Following Jesus’ trial and execution the disciples were a defeated rabble. If it had been left to them to take up the mission of Jesus, the movement he founded would never have survived. Peter and Andrew, for instance, would have spent the rest of their lives rebuilding their fishing business.
Instead, just as the Roman and Jewish authorities were sure the crisis sparked by Jesus was over, it was upon them again, in a new form. The crucified Messiah was among his followers, alive and continuing his ministry.
Over a period of forty days, Jesus drew his disciples together, he picked up the pieces, he resumed leadership, he instructed them. Jesus commanded them to take the gospel from Jerusalem to the ends of the earth. He promised his presence and power through the Holy Spirit.
Jesus leads them into new missionary challenges (Acts 10:13-15; 11:20-21, 24). He confirms their preaching with miracles performed in his name (Acts 9:34; 14:3). When they are persecuted, he comes to them personally and encourages and protects them (Acts 18:9-10; 23:11; 22:17-21).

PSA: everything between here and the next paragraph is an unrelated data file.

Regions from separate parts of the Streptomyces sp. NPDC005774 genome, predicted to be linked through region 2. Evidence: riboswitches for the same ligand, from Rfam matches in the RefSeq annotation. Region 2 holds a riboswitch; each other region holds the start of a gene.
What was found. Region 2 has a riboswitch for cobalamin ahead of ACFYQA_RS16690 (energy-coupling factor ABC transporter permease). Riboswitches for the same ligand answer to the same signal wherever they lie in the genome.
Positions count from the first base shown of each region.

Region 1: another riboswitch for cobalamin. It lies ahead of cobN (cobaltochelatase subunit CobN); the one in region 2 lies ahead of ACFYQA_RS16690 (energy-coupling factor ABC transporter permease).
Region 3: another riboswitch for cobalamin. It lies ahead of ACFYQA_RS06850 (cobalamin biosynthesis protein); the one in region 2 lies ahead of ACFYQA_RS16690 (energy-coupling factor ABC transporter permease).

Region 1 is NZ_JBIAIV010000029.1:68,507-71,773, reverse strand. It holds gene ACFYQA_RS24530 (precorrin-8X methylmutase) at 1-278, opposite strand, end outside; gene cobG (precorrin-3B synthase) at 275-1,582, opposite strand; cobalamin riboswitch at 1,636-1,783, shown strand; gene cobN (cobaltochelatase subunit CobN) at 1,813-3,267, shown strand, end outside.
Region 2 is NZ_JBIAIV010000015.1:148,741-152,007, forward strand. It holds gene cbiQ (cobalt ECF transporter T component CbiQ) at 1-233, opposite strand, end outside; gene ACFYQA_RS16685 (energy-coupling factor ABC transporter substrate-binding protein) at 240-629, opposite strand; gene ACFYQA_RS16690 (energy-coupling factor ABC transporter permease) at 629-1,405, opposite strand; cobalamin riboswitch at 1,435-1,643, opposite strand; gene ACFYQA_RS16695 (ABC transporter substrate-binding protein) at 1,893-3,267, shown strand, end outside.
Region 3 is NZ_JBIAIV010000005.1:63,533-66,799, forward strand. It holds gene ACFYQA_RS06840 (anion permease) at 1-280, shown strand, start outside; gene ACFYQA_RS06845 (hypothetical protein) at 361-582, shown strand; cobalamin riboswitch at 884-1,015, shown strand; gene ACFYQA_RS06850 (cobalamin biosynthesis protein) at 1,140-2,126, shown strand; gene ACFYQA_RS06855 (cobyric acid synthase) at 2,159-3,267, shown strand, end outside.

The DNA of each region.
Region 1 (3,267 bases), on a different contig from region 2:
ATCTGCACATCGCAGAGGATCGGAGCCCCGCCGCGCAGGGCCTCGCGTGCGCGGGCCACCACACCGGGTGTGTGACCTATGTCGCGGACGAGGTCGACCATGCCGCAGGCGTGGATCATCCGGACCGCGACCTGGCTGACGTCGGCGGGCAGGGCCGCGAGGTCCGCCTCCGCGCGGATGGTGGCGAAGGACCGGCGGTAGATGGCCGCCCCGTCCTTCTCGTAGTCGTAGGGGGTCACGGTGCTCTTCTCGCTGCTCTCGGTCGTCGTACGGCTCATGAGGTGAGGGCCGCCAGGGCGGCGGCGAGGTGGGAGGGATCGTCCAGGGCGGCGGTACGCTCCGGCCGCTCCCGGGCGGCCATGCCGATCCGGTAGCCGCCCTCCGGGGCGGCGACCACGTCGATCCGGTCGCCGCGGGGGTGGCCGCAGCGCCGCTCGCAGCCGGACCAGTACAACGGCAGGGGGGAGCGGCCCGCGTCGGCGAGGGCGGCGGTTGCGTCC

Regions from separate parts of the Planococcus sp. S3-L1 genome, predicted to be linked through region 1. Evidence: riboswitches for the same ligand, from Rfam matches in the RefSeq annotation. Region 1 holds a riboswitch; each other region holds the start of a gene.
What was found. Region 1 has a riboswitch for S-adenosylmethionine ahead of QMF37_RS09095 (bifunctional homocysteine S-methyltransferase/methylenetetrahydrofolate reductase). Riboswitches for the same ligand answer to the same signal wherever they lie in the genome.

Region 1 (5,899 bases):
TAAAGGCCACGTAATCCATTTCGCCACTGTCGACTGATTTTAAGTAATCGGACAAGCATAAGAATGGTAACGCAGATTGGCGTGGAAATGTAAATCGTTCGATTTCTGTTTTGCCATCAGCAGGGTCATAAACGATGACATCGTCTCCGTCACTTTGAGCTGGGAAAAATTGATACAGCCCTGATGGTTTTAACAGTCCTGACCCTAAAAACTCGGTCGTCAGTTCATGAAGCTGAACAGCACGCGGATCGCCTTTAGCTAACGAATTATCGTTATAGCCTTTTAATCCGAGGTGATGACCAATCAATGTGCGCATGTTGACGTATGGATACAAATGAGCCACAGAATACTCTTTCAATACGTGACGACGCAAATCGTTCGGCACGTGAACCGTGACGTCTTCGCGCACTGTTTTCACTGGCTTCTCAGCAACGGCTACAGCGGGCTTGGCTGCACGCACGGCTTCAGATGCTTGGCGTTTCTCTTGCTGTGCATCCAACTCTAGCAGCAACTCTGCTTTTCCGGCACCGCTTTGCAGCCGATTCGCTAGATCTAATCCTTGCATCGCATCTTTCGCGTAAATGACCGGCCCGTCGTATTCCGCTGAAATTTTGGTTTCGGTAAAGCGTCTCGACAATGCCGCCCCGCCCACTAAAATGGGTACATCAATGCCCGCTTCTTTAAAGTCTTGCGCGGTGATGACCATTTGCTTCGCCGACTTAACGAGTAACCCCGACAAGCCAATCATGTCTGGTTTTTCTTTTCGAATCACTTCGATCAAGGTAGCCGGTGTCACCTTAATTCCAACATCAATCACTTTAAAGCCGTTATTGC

His followers, empowered by the Spirit, proclaim his word, and the result is an expanding movement of new disciples and churches.
Jesus rose from the dead and resumed his mission. He gathered his followers and taught them the significance of his death and resurrection. He sent them out in the power of the Holy Spirit. Their mission was a continuation of his mission.
The implications are clear, there is only one mission, the mission of the Risen Lord. He invites us to follow him and participate in the fulfilment of his mission. As his word advances, new disciples are made and new churches are formed. The obstacles are immense, yet Jesus’ presence and power ensures the gospel’s advance throughout the world.